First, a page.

Yet for the Protestant churches, there are not many pastors available. This is especially true in the little mountain villages. That is why a pastor like S will end up having several churches to lead. And it is not possible, like we would think in our Western mindset, to just combine churches and go to the next community. Most of the people in these mountain churches are elderly and virtually none have a vehicle. If they do have a vehicle it is more likely to be a horse and cart than a car that could get them to church in the next village!
Pastor S. has five churches that he leads. He rotates which church he is at on a Sunday morning and then is in the larger church on Sunday nights (the smaller churches do not necessarily meet in the evening). Each church has an elder that leads the prayer service for one hour before worship and then leads the worship service in S's absence.
While we were there we were able to attend three of the church's services and visit one of the others. The first church we went to was Paros. It is a small church, approximately 30 people. On the morning we were there, S said there were only two members not present and one of them was ill.
German brought greetings from our church and K preached with S interpreting.
The second Sunday morning we attended the church at Coraesti, a church of about 20 members. Everyone, and I mean everyone, brought a song or poem to participate. They might sing in twos or threes, but everyone participated. It was lovely to see so many involved in the service.
Both Sunday evenings we were in Salas, the church where we were also living. This church has about 90 people. It is so welcoming. There is participation across the age groups as well. It is just a blessing to be among them.
The girls participated in every service we were in by singing. Most times they sang "Here I Am to Worship" while Jewel sometimes did the sign language.
The two hour services in another language were often more than the girls could manage. So we brought them posters to color. Flower got a little help!
We didn't know it, but this lady is not a member of the church. She is a family member that visits, but is not really involved and not a believer. Flower gave her the picture after the service and Pastor S said later that she was so thrilled to have it. Just a little piece of paper can brighten someone's day!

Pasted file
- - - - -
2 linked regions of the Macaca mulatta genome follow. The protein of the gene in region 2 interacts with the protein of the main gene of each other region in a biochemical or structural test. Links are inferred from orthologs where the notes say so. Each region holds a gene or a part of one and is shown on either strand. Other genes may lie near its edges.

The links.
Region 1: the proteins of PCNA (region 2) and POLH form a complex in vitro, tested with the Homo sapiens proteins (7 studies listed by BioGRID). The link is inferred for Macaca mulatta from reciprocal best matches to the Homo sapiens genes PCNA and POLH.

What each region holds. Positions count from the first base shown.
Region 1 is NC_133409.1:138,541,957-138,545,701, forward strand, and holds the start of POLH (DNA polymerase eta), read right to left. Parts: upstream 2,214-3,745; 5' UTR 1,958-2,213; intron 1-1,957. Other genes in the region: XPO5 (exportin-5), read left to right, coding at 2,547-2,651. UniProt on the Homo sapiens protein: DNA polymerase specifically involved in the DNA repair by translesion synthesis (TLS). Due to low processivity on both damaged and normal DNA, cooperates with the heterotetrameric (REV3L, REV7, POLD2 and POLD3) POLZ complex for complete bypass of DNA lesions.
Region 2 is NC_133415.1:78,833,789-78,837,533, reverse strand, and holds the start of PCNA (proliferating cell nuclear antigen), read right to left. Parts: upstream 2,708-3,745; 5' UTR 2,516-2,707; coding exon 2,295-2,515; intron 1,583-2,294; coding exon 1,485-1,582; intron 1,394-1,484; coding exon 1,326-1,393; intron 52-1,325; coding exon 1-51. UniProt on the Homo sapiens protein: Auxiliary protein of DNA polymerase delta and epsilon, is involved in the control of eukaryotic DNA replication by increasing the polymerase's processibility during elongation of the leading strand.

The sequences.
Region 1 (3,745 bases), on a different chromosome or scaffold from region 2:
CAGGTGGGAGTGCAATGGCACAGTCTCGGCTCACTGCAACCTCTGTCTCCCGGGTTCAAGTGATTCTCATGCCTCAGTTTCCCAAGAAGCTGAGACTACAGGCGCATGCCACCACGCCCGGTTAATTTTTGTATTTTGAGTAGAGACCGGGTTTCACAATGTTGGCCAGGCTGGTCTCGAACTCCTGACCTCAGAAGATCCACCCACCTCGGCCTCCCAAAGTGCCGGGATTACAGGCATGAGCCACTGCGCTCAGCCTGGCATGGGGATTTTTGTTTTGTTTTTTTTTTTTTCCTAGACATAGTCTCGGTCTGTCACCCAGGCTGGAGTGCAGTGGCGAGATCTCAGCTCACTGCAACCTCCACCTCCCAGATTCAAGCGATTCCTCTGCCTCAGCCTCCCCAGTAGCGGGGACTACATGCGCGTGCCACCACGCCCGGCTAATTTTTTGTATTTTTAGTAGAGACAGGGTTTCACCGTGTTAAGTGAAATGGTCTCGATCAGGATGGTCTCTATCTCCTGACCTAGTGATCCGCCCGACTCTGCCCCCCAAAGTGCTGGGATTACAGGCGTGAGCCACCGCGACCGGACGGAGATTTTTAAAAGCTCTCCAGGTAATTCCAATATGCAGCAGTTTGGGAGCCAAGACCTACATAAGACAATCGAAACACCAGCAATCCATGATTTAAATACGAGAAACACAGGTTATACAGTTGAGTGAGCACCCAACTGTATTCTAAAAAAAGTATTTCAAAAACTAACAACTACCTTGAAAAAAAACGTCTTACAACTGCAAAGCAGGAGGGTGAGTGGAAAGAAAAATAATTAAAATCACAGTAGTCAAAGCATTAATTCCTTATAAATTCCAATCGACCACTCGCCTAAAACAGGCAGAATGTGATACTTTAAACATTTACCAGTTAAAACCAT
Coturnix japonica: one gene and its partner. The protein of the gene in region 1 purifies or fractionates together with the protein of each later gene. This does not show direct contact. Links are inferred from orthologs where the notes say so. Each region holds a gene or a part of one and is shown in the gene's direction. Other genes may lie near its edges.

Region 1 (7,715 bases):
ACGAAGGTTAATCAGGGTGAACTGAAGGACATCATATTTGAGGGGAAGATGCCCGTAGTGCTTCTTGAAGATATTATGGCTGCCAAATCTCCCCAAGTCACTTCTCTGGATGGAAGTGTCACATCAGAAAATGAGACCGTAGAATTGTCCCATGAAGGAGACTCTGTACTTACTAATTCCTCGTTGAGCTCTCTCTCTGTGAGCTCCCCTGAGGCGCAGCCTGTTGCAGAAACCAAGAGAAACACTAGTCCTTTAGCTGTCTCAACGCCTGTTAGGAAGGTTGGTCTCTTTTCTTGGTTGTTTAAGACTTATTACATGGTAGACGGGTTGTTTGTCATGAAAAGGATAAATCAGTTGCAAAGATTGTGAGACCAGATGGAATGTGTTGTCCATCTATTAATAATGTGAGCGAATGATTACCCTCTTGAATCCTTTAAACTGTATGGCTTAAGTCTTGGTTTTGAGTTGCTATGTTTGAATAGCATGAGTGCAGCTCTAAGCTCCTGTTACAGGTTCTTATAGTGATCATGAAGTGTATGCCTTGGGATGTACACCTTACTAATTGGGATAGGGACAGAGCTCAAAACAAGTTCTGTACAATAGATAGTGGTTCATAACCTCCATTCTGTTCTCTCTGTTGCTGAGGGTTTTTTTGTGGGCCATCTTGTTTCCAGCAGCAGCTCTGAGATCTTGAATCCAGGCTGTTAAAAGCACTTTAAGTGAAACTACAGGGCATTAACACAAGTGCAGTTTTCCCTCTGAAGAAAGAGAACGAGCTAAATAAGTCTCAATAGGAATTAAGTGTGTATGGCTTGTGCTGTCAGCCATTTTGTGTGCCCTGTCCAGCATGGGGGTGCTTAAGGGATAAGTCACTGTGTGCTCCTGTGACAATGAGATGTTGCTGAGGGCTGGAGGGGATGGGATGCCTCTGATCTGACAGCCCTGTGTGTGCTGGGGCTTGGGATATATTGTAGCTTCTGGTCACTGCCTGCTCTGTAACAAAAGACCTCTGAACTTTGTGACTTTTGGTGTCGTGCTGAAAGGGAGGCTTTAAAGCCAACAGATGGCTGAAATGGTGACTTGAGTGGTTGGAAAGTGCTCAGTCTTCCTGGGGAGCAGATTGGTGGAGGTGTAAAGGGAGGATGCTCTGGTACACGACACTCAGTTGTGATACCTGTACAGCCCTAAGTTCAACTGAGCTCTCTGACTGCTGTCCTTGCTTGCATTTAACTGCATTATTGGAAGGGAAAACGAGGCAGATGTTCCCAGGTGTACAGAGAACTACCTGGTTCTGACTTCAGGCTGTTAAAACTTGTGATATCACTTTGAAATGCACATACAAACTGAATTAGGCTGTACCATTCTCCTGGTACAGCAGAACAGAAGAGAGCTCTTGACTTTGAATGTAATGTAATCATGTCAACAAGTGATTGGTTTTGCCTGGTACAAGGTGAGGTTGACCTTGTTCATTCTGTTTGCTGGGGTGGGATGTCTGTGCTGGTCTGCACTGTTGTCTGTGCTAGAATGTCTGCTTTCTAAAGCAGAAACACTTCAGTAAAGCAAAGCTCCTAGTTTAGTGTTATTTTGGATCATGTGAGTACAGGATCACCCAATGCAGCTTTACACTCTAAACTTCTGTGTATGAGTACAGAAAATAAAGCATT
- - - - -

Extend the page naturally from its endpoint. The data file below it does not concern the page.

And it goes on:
The other church we went to see was Malaesti. Last time we were there, renovations were just being planned. All of that is now complete. It was an adventure to get there, because we arrived at nightfall and the roads were all dug up for sewer lines to go in. So we walked through the village with no lights by open ditches! A few of the neighbors turned their lights on for us to see, and one even opened her gates so we could by-pass a rather large hole!
One of the Saturday's we were there, a pastor from another church brought his youth group down to spend the day with the kids from Salas and participate in the youth service. We started the day with a drive up the mountain and then a hike to the waterfall. It was gorgeous!
Then German, S and the girls hiked down to the water so that the girls could taste it!
Here are all of the kids on the mountain.
Then we went back to the church for lunch of salami, cheese, peppers, cucumbers and bread.
The kids leading the church service.
German was asked to give his testimony at the youth service. One of the visiting teens interpreted. Apparently she did great except for when German forgot to take a breath and let her speak. That flustered her a little.
We took lots of video of the kids singing, but out of respect to them (I don't have permission) I will not post any of it. Suffice it to say, hearing a bunch of teens enthusiastically singing praise songs for 40 minutes on the mountain and 90 minutes at church was pretty incredible!